Kansas and 17 other states filed a legal brief late last week arguing the federal government must abide by state wildlife permitting requirements in enforcing the Endangered Species Act.
Topeka, KS – infoZine – The brief, filed Friday in support of the State of New Mexico in a case before the 10th U.S. Circuit Court of Appeals, urges the court to leave in place a lower court ruling that the U.S. Department of the Interior must comply with New Mexico’s state permitting requirements before carrying out a planned experimental release of Mexican wolves.
“As with other federal laws and regulations regarding wildlife management, and particularly in the implementation of the ESA, Congress has consistently stated that the Department of the Interior should, to the maximum extent practicable, honor the States’ authority to manage and regulate in this area traditionally occupied by the States,” the brief says. “Compelling the (Fish and Wildlife) Service to comply with state permit requirements governing wildlife releases, except in the unusual cases where that authority directly impedes the Secretary’s ability to comply with the ESA, preserves States’ authority in this area.”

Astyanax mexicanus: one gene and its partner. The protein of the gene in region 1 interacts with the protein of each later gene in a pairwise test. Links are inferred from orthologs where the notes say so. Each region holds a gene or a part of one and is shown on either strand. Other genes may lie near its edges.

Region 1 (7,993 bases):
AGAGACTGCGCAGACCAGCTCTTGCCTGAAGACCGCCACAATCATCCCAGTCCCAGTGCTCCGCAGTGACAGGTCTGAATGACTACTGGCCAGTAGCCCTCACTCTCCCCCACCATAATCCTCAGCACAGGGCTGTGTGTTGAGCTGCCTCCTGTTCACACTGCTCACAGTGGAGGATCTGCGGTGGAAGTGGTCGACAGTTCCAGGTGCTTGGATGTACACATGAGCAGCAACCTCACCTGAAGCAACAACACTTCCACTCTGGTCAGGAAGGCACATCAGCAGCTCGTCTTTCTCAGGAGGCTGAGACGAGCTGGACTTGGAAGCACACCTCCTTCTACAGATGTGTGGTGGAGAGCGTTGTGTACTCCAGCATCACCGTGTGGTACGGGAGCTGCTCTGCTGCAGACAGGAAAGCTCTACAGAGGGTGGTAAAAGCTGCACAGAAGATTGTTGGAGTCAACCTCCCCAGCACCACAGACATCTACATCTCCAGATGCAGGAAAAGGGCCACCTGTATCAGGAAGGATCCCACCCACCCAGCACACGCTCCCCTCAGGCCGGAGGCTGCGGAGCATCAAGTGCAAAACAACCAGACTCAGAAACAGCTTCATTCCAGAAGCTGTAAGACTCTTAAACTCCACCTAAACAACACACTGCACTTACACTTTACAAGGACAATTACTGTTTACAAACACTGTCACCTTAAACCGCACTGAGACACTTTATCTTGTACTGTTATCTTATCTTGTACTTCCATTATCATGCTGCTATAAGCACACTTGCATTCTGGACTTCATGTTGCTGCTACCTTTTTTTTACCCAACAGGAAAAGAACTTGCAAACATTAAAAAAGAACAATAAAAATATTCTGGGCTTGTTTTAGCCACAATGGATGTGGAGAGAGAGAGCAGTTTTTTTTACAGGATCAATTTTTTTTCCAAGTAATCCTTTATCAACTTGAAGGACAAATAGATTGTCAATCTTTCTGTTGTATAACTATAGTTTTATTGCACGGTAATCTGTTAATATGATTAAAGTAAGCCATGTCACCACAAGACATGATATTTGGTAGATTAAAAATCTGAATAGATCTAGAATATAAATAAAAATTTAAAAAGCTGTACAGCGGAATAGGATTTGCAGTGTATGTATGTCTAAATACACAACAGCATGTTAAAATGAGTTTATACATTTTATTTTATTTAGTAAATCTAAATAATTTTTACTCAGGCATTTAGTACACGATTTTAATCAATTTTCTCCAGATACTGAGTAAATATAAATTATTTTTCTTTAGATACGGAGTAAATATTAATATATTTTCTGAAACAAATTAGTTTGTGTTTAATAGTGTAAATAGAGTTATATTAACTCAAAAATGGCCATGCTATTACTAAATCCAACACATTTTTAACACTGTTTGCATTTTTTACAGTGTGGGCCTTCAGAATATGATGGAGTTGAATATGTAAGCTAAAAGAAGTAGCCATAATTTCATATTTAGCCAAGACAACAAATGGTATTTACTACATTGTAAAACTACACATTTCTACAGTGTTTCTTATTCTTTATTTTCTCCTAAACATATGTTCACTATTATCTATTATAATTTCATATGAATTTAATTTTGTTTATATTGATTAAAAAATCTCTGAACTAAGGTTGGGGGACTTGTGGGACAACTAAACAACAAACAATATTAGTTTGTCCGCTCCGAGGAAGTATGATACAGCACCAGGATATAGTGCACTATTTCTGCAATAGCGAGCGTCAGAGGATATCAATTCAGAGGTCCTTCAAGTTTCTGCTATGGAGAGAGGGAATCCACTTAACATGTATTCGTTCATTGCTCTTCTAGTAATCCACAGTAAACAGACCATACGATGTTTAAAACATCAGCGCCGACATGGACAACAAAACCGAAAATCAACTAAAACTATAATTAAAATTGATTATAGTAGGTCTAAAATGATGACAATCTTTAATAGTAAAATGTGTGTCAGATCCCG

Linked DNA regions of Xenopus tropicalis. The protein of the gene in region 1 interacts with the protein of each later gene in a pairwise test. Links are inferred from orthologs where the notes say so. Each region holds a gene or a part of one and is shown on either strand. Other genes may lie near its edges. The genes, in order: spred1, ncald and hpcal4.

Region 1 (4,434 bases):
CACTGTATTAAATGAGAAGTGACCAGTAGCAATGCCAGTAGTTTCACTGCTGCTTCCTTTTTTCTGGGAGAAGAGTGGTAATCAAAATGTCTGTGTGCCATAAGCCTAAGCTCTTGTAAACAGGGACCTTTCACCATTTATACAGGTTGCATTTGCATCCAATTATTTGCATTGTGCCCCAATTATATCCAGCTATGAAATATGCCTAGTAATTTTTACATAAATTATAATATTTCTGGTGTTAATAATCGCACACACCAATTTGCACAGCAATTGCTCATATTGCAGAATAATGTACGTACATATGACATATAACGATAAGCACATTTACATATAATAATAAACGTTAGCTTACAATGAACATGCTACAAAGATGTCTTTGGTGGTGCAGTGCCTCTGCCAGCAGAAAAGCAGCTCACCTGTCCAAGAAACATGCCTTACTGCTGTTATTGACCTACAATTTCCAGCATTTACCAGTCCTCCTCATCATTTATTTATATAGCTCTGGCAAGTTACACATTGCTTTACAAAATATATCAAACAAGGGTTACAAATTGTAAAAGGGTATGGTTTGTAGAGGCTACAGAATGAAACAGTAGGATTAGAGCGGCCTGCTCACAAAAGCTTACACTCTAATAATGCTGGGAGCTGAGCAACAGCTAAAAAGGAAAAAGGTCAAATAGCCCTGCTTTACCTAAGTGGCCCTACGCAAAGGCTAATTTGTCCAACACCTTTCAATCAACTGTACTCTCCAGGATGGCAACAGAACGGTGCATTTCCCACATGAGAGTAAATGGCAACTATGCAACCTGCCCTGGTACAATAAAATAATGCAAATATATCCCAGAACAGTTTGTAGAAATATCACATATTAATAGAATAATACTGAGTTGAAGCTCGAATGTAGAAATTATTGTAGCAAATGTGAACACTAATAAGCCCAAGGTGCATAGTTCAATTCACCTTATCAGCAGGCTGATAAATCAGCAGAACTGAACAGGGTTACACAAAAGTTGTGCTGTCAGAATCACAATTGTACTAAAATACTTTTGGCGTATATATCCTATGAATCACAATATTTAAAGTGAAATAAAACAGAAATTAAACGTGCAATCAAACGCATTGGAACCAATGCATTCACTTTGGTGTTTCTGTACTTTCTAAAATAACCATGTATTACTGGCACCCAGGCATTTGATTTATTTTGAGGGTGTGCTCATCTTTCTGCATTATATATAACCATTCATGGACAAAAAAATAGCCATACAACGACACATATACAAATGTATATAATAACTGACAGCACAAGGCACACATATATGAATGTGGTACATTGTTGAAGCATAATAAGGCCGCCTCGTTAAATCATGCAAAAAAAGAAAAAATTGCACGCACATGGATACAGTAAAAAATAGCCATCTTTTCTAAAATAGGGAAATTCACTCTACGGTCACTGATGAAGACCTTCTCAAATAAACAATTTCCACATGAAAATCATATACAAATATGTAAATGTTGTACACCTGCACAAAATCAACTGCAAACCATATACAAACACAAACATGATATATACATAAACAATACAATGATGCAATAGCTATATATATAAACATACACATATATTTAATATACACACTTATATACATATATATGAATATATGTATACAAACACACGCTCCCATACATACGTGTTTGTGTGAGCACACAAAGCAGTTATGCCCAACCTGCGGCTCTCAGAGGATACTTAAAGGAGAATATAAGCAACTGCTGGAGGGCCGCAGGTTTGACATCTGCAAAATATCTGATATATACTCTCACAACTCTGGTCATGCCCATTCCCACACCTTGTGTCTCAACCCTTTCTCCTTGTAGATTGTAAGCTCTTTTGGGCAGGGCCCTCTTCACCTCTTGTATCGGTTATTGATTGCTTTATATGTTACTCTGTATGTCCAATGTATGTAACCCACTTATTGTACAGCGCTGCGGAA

Kansas Attorney General Derek Schmidt said that because Kansas is in the 10th Circuit, rulings in this case will set a binding precedent, which could affect the management plans of other species, including some in Kansas.
The case is New Mexico Department of Game and Fish v. U.S. Department of the Interior et al., No. 16-2189.